2 Freedom Rides and Sit-ins highlighted the power… The mediaMartin Luther King hoped to use this to win the backing of the American people and President…John F Kennedy
3 Martin Luther King believed that Birmingham, Alabama, was the most racist, most segregated city in the USABirmingham
4 The Governor of Alabama was called George Wallace The Chief of Police was called ‘Bull’ ConnorBoth were well known racistsSegregation now, segregation tomorrow, segregation for ever.George Wallace
5 April and May 1963 a new protest campaign was launched in Birmingham WHY?I think I should give the reason for my being in Birmingham. Birmingham is probably the most segregated city in the United States. Its ugly record of police brutality is known in every section of the country. Its unjust treatment of the Negroes in the courts is a notorious reality. There have been more unsolved bombings of Negro homes and churches in Birmingham than in any city in this nation.
6 Protesters risked their lives Civil rights leaders called Birmingham ‘Bombingham’Klan in Birmingham was one of most violent in the countryKlan had the support of the Birmingham Police Department led by Bull Connor
7 Civil Rights protesters knew if they were successful this could spark off big change in the South Leaders – Martin Luther King and Reverend Fred ShuttlesworthThey had clear objectivesDesegregate public facilities and department storesThe campaign in Birmingham will surely be the toughest fight of our civil rights career. It could successfully break the back of segregation all over our nation.
8 Even before the march started King and Shuttlesworth were arrested April 20 released from jailSchool children were to lead the marchWHY?TV footage of them being arrested would embarrass the city
9 The March Begins.. 2 May – Bull Connor was waiting and organised Connor ordered the arrest of the school children900 children aged 6-18 were jailed
10 3 May – Connor called for….. water cannons, dogs and even electric cattle prods on the demonstratorsKKK held marches through the streets - police did nothing to stop themAs 30,000 marchers paraded down the streets the police attacked
12 4 May – marchers came down the street. - Connor ordered an attack- firemen refuse to turn on their hoses; the police would not attack the marchers- arrests still happened.
13 5th May – three reactions: King: wanted to end the march. They were achieving massive publicity, but it was at a huge cost.Local businessmen: desperate for a solution – were losing business. They offered a deal. They agreed to de-segregate rest rooms, lunch counters, fitting rooms and drinking fountains within 90 days.KKK: furious at the deal. Rioted and fire-bombed black churches, businesses and homes.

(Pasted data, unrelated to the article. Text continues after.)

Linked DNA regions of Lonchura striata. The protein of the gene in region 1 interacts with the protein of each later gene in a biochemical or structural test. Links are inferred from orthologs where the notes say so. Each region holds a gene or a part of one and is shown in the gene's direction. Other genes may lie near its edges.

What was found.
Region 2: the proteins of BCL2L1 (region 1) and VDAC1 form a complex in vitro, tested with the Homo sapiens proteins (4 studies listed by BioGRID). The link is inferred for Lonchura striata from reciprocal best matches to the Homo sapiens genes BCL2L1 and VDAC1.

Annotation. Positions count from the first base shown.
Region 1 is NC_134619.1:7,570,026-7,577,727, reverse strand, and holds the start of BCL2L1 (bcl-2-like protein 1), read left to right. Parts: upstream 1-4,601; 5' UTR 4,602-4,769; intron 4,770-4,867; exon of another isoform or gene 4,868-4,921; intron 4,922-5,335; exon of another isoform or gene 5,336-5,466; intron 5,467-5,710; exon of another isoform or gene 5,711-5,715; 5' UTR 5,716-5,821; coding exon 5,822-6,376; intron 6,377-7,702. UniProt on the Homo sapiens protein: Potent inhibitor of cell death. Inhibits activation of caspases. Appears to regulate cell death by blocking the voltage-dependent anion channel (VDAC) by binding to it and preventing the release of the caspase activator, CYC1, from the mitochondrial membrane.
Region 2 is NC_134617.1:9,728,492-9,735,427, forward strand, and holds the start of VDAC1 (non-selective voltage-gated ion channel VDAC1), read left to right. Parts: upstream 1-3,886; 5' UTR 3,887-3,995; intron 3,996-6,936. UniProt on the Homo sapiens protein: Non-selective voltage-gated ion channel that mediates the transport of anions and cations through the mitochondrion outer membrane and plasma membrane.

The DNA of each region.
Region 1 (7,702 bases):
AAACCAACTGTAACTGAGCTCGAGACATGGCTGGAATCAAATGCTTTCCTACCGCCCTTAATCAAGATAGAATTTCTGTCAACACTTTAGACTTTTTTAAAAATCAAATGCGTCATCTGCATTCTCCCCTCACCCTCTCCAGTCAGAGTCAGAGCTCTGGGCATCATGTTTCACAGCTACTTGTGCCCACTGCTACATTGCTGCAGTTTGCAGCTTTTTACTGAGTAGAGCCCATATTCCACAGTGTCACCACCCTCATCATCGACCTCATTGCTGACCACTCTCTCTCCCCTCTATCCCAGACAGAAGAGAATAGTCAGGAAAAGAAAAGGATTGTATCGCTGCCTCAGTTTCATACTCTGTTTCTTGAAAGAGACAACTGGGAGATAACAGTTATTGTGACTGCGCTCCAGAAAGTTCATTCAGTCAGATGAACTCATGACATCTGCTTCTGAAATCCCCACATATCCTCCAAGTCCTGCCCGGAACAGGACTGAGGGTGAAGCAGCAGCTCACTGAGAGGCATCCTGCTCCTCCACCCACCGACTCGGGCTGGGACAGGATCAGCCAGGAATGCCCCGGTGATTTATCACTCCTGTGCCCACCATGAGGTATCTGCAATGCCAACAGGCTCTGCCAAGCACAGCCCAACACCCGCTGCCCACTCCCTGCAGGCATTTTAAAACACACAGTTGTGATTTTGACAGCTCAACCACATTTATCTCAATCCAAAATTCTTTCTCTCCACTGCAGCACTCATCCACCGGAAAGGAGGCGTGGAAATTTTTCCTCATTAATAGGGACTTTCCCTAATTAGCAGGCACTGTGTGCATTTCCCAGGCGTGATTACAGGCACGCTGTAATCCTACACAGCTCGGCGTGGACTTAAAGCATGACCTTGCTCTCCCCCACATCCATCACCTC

14 American public and the rest of the world was outraged by what they saw on TV American public demanded change
15 President Kennedy could not ignore the mood of the countryIf an American, because of his skin colour, cannot eat lunch in a restaurant open to the public, if he cannot send his children to the best school there is, if he cannot vote for the politicians who represent him, are we to say to the world that this is the land of the free, except for the Negroes?The following week he said on TVNext week I shall ask Congress (the US parliament) to act, to make a commitment it has not fully made this century ... that race has no place in American life or law.
16 The civil rights people should thank God for Bull Connor. Why did the protest seem to succeed?The civil rights people should thank God for Bull Connor.Sure, thank God for Bull Connor, but also thank the TV cameras and news reporters.
17 Was the protest a success? YESStores were desegregatedopportunities for African Americans in jobs ‘improved’Bi-racial committee was set up to improve Birmingham’s troubled community.The scenes of police dogs attacking children and youths pushed Kennedy into greater action - civil rights legislation shortly followed.The media had once again shown America what life was like for African Americans in the South – caused embarrassment
18 Was the protest a success? NOVery costly in human lifeVolunteers from the North rushed to Birmingham to help the protesters – many were beaten by the policeThree students from the North were murdered in Mississippi. So was Mississippi NAACP leader, Evers.Bombings of King’s brother’s house and King’s motel room - provoked riots1100 students who had attended the demonstrations were expelled for truancy from city schools and colleges. Only a federal court order got them reinstated.Black Americans who lived in Birmingham opposed to the tactics used – they had to live with white hostility when the Civil Rights workers left town.